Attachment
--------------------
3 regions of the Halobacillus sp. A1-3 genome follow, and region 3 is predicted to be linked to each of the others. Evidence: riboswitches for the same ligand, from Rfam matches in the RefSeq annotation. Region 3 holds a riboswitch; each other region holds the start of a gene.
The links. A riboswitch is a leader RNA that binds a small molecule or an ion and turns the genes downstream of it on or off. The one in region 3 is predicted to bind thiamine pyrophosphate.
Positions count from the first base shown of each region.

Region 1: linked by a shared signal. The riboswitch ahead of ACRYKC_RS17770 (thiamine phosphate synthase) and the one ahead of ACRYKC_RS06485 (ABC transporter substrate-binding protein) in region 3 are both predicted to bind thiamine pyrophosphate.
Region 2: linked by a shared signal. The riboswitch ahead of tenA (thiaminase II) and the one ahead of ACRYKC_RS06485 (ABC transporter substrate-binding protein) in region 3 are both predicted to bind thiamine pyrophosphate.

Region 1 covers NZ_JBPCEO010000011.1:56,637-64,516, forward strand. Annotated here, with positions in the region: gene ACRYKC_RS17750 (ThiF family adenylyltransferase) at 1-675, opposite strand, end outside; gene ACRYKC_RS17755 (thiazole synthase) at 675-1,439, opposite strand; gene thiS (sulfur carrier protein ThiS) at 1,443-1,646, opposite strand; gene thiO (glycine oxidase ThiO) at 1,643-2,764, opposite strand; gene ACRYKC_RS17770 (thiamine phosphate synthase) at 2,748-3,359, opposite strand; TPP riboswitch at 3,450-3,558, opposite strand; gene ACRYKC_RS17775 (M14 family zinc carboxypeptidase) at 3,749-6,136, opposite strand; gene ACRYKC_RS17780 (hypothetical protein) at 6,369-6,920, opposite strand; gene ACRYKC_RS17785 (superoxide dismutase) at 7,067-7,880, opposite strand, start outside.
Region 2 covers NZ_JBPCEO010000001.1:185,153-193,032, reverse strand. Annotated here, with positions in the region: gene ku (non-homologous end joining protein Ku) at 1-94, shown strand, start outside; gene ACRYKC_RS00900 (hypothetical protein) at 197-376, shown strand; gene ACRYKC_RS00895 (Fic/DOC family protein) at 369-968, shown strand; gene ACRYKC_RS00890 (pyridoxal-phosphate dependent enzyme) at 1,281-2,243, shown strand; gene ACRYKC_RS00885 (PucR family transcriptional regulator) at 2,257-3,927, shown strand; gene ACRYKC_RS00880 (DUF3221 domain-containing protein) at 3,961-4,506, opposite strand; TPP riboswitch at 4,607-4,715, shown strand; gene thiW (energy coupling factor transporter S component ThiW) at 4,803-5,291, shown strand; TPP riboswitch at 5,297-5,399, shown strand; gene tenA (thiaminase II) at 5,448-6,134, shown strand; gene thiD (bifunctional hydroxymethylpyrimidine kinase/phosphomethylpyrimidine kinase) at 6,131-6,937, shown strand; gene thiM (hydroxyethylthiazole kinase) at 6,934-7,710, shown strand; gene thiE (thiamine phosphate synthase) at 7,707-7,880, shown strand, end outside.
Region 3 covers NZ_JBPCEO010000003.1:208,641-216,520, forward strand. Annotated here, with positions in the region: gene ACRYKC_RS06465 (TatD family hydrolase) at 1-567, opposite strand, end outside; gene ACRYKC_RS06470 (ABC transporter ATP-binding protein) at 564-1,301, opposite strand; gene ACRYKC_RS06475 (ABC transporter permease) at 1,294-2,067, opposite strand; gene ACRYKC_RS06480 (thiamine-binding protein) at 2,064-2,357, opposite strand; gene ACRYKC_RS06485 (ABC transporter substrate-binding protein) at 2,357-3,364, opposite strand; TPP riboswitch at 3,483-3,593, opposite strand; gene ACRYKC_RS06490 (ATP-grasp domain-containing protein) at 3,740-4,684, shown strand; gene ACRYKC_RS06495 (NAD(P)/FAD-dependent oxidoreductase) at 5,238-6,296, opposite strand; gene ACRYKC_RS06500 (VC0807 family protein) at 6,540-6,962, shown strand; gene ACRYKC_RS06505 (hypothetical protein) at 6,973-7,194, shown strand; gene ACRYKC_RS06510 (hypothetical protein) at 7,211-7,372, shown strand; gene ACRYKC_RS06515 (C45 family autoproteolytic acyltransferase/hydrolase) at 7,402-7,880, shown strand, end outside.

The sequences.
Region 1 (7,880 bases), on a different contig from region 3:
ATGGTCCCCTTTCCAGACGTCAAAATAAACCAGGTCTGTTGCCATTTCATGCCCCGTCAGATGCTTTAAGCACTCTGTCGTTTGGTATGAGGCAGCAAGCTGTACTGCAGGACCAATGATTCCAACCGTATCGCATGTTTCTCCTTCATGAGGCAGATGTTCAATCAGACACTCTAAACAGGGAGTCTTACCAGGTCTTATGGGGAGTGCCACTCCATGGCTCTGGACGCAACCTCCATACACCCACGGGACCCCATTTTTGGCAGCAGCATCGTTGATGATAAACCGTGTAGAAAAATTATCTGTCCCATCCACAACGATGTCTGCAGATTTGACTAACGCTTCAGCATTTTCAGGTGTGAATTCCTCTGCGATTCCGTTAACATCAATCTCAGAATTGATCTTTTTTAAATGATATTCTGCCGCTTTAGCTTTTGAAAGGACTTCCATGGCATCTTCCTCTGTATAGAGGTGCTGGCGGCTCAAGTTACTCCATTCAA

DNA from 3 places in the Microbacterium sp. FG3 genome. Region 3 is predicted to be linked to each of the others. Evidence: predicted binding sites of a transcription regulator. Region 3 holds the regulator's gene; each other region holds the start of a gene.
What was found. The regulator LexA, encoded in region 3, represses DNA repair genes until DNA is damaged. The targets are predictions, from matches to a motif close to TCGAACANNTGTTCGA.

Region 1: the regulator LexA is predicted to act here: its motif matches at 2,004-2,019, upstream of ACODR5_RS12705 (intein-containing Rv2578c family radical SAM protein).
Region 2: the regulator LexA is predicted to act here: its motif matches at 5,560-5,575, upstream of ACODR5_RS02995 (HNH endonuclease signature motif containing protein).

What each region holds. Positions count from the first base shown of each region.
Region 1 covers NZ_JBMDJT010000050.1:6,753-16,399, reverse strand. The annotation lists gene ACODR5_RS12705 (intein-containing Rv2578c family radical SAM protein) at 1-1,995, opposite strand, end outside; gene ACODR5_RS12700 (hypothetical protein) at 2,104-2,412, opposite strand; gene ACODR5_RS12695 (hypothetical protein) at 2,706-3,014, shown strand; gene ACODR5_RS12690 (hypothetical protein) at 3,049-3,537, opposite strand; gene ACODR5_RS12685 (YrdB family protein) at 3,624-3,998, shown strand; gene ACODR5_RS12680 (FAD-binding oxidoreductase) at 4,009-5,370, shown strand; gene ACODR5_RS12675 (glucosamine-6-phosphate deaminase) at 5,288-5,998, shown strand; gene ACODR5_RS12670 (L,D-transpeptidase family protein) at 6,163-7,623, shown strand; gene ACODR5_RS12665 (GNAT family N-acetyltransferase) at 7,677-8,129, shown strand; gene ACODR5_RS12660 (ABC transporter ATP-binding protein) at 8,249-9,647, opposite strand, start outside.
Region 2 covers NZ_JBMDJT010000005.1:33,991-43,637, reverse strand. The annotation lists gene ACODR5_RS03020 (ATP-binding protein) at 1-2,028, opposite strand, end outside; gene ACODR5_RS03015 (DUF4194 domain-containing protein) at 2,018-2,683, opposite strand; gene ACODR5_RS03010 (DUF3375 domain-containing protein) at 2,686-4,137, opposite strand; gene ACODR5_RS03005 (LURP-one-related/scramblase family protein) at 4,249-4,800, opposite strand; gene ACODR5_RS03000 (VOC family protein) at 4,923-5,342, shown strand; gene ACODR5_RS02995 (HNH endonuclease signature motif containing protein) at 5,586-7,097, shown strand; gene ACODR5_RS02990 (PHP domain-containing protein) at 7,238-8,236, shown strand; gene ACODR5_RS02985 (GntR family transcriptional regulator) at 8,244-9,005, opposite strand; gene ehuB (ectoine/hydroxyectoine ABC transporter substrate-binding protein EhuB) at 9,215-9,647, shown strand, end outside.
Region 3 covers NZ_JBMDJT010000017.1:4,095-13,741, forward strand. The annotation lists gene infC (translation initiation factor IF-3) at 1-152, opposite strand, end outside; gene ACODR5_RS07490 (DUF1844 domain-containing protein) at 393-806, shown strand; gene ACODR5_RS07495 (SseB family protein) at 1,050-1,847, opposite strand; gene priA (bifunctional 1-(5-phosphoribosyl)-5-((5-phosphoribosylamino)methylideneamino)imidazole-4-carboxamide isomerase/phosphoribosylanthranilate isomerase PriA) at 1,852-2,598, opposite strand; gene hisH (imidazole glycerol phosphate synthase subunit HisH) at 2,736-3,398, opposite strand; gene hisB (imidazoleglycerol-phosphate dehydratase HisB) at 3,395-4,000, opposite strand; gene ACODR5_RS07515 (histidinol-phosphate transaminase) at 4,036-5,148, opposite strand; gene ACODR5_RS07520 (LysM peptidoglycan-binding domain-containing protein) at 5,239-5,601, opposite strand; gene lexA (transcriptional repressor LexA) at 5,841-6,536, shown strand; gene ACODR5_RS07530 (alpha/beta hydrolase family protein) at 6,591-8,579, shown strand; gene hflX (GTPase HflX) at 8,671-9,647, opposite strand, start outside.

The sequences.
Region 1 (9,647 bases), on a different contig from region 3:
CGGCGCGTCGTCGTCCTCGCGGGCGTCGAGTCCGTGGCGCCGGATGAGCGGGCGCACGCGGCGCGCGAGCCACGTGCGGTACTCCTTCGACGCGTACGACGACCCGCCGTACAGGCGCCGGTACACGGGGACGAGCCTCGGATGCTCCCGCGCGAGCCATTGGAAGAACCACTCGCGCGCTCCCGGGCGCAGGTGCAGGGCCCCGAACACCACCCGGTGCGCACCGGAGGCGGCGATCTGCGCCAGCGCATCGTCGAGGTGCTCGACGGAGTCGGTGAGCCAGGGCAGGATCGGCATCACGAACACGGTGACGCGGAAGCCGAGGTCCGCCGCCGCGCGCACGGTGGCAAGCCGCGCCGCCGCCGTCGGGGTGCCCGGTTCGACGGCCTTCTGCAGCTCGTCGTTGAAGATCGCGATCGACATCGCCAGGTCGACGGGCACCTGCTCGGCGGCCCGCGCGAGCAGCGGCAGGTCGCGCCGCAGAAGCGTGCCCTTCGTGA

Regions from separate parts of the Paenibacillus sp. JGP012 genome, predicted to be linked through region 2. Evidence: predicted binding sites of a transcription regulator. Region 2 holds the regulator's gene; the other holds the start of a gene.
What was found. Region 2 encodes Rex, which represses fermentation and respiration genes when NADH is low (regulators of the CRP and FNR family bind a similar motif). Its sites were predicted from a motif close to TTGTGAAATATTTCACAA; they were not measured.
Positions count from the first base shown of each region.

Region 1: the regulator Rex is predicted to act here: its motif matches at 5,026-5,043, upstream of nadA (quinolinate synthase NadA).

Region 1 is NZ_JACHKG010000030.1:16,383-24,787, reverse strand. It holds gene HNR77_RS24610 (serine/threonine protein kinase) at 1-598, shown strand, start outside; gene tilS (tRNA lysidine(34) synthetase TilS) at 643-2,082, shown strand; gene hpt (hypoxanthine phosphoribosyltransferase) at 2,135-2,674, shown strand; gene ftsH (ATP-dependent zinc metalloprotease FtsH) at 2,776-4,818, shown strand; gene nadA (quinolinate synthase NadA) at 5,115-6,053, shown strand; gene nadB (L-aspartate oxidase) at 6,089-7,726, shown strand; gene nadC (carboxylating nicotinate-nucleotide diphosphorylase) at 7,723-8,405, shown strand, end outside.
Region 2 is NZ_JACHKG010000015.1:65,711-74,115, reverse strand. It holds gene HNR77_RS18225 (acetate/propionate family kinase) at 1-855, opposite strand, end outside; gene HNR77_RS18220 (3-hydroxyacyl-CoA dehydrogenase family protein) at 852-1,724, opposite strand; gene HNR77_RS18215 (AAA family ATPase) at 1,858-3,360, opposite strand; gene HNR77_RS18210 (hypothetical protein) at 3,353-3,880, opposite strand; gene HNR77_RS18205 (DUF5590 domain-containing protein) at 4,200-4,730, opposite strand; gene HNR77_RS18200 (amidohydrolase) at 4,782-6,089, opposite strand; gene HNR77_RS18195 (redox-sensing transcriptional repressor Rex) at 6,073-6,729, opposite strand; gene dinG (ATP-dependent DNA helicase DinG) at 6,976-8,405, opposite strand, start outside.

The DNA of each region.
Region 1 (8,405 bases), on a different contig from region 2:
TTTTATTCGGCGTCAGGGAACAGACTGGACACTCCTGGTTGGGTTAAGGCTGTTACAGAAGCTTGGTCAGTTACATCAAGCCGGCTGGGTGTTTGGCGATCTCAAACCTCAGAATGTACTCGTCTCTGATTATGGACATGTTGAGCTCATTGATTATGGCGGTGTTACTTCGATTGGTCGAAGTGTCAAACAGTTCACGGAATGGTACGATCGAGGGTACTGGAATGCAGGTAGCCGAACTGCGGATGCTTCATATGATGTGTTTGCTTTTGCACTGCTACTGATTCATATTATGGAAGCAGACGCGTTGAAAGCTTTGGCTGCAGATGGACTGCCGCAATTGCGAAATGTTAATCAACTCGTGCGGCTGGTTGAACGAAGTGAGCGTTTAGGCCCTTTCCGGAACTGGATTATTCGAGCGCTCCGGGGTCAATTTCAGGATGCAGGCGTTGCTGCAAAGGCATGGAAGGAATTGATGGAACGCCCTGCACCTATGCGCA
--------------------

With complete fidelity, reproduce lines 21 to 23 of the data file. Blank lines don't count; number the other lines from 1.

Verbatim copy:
Region 1 (9,647 bases), on a different contig from region 3:
CGGCGCGTCGTCGTCCTCGCGGGCGTCGAGTCCGTGGCGCCGGATGAGCGGGCGCACGCGGCGCGCGAGCCACGTGCGGTACTCCTTCGACGCGTACGACGACCCGCCGTACAGGCGCCGGTACACGGGGACGAGCCTCGGATGCTCCCGCGCGAGCCATTGGAAGAACCACTCGCGCGCTCCCGGGCGCAGGTGCAGGGCCCCGAACACCACCCGGTGCGCACCGGAGGCGGCGATCTGCGCCAGCGCATCGTCGAGGTGCTCGACGGAGTCGGTGAGCCAGGGCAGGATCGGCATCACGAACACGGTGACGCGGAAGCCGAGGTCCGCCGCCGCGCGCACGGTGGCAAGCCGCGCCGCCGCCGTCGGGGTGCCCGGTTCGACGGCCTTCTGCAGCTCGTCGTTGAAGATCGCGATCGACATCGCCAGGTCGACGGGCACCTGCTCGGCGGCCCGCGCGAGCAGCGGCAGGTCGCGCCGCAGAAGCGTGCCCTTCGTGA

Regions from separate parts of the Paenibacillus sp. JGP012 genome, predicted to be linked through region 2. Evidence: predicted binding sites of a transcription regulator. Region 2 holds the regulator's gene; the other holds the start of a gene.